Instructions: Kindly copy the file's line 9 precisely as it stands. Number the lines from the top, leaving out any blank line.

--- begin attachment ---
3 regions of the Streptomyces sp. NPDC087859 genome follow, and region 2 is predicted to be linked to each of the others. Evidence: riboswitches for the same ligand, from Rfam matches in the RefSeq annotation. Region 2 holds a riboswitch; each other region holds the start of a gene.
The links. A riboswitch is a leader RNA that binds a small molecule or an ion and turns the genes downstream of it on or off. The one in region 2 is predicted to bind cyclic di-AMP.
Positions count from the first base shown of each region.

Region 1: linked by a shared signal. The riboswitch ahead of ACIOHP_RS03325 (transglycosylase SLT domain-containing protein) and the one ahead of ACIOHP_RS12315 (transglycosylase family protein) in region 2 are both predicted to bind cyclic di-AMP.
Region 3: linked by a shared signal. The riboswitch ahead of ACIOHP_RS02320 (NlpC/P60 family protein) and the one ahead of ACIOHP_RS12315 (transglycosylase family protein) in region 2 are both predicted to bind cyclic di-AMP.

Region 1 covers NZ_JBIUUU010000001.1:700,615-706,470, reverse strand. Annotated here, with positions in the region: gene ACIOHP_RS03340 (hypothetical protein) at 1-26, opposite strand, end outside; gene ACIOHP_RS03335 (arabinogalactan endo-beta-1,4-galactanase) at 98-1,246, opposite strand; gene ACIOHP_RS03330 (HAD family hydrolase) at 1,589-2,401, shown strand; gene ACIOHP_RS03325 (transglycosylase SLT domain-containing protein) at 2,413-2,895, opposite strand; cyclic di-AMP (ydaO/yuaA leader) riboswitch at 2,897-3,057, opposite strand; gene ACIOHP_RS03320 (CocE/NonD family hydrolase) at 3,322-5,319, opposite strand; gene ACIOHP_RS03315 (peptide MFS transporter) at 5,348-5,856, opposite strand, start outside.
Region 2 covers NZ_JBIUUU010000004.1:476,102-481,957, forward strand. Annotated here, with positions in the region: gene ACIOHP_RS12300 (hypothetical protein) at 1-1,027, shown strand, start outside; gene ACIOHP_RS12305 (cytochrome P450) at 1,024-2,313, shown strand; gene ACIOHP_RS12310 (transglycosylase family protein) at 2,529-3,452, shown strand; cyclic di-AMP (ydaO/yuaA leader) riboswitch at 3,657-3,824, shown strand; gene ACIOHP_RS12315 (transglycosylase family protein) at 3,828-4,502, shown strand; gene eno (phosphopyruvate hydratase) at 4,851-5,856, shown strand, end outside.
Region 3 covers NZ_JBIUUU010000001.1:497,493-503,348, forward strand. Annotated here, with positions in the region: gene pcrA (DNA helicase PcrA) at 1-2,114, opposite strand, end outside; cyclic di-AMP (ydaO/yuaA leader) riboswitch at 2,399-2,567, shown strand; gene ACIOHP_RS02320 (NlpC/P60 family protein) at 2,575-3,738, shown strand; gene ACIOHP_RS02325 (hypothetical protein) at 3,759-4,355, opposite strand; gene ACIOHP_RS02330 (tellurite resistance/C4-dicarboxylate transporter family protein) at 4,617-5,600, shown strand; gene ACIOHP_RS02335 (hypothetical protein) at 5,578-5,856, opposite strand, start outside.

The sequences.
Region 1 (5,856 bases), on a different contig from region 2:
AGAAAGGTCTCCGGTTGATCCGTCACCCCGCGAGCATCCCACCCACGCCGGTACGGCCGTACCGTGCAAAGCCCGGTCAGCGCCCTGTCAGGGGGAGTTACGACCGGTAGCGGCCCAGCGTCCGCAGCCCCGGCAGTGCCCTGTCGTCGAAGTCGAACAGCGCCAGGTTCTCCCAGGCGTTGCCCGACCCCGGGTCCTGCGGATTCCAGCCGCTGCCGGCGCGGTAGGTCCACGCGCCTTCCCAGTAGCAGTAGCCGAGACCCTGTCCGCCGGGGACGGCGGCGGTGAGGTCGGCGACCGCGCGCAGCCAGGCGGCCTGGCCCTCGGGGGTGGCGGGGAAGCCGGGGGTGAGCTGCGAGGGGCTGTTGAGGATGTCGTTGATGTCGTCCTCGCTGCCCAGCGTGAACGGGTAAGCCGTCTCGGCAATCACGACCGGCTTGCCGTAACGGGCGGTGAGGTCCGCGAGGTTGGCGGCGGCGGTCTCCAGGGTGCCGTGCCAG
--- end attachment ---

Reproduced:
The sequences.